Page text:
As philosophers of mind we seem to hold in common no very clear view about the relevance that work in psychology or the neurosciences may or may not have to our own favourite questions—even if we call the subject ‘philosophical psychology’. For example, in the literature we find articles on pain some of which do, some of which don't, rely more or less heavily on, for example, the work of Melzack and Wall; the puzzle cases used so extensively in discussions (...) of personal identity are drawn sometimes from the pleasant exercise of scientific fantasy, at times from surprising reports of scientific fact; and there are those who deny, as well as those who affirm, the importance of the discovery of rapid-eye-movement sleep to the philosophical treatment of dreaming. A general account of the relation between scientific, and philosophical, psychology is long overdue and of the first importance. Here I shall limit myself to just one area where the two seem to connect, discussing one type of neuropsychological research and its relevance to questions in the philosophy of mind and the philosophy of psychology. (shrink)
I am extremely grateful to all commentators for such patient, generous, and stimulating contributions. What follows are some thoughts to enrich the conversation, but these are by no means intended to be definitive answers to the worries they have raised.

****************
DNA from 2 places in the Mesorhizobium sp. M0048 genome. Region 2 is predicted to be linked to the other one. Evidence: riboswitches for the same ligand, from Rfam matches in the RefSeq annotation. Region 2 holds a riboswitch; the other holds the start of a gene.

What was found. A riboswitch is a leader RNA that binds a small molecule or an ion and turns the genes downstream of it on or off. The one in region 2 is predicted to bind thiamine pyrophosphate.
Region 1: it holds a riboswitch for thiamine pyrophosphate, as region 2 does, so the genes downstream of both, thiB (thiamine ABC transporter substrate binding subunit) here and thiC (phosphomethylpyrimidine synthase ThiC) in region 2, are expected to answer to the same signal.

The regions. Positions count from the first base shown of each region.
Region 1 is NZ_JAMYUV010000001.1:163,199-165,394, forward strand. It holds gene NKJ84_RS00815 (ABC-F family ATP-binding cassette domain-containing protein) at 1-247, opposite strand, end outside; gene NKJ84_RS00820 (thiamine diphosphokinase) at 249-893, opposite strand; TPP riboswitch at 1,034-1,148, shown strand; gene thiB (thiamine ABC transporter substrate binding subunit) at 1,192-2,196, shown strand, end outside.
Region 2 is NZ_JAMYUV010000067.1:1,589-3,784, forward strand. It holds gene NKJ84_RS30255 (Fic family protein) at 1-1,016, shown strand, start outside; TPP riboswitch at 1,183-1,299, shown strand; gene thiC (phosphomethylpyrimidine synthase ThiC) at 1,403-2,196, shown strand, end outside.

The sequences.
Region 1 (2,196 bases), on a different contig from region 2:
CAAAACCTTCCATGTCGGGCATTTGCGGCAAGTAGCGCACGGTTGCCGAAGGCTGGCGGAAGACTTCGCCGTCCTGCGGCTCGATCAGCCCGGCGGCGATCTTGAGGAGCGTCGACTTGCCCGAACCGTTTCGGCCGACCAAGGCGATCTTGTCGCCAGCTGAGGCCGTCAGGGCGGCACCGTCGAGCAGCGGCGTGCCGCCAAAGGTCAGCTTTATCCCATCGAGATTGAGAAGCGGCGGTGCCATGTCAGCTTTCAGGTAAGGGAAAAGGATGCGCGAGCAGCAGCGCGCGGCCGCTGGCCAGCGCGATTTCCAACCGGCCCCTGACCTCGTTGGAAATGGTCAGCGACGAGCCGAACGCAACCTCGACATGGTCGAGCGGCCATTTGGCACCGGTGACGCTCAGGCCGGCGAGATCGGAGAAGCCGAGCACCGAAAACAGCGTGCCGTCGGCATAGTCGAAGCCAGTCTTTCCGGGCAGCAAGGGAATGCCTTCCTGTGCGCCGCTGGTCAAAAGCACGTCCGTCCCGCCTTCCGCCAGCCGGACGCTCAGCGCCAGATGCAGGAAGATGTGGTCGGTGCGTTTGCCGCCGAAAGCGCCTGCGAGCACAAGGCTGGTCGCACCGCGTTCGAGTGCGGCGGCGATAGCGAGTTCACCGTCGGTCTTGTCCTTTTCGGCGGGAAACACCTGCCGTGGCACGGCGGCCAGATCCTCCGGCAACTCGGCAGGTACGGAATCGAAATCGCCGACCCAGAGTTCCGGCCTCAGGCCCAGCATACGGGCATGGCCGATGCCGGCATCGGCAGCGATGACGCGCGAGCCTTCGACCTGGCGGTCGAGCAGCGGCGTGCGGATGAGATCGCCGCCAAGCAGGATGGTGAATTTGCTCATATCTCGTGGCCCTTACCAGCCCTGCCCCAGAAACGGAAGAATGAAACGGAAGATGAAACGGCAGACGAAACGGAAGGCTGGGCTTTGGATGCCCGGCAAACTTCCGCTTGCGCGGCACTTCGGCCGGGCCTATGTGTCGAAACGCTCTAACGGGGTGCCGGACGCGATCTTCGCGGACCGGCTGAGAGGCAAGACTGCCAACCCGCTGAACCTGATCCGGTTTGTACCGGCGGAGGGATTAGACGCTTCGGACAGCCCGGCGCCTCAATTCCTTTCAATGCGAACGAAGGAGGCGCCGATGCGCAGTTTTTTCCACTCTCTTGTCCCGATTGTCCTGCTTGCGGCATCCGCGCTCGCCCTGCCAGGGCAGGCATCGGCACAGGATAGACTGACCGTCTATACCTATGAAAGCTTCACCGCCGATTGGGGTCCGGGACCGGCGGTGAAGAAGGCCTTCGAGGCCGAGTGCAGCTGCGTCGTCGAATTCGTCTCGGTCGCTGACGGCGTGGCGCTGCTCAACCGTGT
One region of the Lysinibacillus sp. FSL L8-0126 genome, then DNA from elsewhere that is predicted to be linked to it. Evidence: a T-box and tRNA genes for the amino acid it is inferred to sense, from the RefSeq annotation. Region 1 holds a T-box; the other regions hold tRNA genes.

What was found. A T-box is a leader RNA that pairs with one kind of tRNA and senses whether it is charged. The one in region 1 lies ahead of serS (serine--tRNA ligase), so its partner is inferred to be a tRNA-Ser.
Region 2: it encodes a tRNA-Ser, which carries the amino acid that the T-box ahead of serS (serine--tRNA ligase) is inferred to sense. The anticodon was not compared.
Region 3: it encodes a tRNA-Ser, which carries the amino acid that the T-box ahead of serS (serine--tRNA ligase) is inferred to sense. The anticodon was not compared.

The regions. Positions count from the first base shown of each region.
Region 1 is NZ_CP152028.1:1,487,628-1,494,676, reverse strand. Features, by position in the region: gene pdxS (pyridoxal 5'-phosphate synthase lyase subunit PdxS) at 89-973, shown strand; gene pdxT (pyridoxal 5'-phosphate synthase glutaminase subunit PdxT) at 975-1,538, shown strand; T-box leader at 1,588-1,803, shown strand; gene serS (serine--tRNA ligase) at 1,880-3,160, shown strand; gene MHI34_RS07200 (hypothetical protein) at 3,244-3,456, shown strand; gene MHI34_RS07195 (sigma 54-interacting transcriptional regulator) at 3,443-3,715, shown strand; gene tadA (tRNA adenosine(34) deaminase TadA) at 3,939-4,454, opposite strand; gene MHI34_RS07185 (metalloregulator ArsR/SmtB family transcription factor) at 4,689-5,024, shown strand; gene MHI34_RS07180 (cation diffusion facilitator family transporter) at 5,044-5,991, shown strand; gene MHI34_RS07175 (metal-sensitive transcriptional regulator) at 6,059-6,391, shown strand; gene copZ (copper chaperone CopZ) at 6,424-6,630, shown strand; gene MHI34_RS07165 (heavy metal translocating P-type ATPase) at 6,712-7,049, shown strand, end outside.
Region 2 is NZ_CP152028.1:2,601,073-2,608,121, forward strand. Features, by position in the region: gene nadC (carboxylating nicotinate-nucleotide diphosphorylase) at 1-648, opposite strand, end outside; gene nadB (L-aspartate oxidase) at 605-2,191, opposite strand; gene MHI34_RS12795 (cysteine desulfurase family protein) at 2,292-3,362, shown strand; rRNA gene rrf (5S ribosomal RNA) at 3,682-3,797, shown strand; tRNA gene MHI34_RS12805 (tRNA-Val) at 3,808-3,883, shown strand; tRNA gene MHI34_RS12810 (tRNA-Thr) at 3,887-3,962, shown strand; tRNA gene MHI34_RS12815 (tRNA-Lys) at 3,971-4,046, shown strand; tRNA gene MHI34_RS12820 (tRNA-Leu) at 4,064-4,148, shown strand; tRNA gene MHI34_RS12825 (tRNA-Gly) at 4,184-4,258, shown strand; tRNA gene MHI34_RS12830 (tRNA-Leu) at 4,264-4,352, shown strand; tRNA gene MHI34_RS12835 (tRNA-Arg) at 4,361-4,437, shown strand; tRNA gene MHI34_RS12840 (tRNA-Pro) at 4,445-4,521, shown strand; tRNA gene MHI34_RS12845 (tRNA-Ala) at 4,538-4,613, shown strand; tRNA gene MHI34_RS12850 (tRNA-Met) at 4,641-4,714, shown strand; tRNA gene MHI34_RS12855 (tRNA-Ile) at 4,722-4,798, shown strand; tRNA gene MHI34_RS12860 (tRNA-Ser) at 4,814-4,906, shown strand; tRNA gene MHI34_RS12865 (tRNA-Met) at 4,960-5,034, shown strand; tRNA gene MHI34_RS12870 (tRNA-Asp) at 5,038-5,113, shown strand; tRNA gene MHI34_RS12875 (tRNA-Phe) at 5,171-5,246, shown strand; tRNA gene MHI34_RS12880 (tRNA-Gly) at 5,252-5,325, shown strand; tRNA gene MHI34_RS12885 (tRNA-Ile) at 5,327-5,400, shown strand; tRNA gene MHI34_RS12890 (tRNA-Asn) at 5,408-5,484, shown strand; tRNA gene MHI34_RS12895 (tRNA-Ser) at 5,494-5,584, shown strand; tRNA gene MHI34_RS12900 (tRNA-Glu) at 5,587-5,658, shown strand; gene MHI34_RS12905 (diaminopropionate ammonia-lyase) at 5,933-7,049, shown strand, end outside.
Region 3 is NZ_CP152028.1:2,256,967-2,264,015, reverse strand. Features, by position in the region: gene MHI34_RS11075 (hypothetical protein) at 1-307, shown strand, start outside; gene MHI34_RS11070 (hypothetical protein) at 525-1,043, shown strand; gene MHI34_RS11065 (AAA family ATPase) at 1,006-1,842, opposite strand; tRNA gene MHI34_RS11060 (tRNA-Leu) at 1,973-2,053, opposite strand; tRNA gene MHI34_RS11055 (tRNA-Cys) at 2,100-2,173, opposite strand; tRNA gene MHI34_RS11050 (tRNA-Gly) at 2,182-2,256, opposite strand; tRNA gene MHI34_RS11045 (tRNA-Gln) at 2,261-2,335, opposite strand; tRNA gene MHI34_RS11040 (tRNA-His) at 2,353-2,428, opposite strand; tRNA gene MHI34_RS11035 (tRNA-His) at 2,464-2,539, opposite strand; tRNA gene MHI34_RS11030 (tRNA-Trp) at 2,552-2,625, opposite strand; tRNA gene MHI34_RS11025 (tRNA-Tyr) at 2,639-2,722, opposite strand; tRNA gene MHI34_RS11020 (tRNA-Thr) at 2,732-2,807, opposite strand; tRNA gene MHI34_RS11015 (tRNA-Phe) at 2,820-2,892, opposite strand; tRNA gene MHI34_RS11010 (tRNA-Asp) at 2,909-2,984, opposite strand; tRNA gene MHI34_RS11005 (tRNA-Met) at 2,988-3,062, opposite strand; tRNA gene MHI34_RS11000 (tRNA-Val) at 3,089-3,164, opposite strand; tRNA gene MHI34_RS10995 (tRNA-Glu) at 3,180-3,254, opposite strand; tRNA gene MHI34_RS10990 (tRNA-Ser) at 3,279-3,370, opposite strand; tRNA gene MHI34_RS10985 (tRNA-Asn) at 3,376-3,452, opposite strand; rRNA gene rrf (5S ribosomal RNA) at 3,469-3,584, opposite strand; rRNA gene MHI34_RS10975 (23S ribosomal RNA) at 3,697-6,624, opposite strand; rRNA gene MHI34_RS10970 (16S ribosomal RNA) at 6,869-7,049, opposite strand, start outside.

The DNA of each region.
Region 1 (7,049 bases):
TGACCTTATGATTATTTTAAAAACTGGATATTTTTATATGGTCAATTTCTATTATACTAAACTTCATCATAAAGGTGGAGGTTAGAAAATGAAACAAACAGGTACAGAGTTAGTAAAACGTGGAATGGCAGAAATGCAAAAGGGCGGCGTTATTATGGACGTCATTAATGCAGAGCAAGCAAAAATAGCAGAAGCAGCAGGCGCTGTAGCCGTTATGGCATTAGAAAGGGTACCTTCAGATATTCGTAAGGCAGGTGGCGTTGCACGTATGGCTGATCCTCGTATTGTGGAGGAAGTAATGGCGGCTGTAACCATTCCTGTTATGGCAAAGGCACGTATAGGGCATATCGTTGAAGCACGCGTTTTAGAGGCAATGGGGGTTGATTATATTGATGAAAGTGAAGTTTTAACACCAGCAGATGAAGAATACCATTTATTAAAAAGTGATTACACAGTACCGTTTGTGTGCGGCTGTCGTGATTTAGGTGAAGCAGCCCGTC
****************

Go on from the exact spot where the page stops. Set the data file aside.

Commissurotomy surgery has lately attracted considerable philosophical attention. It has seemed to some that the surgical scalpel that bisects the brain bisects consciousness and the mind as well; and that the ordinary concept of a person is thereby most seriously threatened. I shall assess the extent of the threat, arguing that it is overestimated. The argument begins with section III; section II, which describes the operation and its effects, should be omitted by those already familiar with these facts.
The concept of a relational self has been prominent in feminism, communitarianism, narrative self theories, and social network theories, and has been important to theorizing about practical dimensions of selfhood. However, it has been largely ignored in traditional philosophical theories of personal identity, which have been dominated by psychological and animal theories of the self. This book offers a systematic treatment of the notion of the self as constituted by social, cultural, political, and biological relations. The author's account incorporates practical (...) concerns and addresses how a relational self has agency, autonomy, responsibility, and continuity through time in the face of change and impairments. This cumulative network model of the self incorporates concepts from work in the American pragmatist and naturalist tradition. The ultimate aim of the book is to bridge traditions that are often disconnected from one another--feminism, personal identity theory, and pragmatism--to develop a unified theory of the self. (shrink)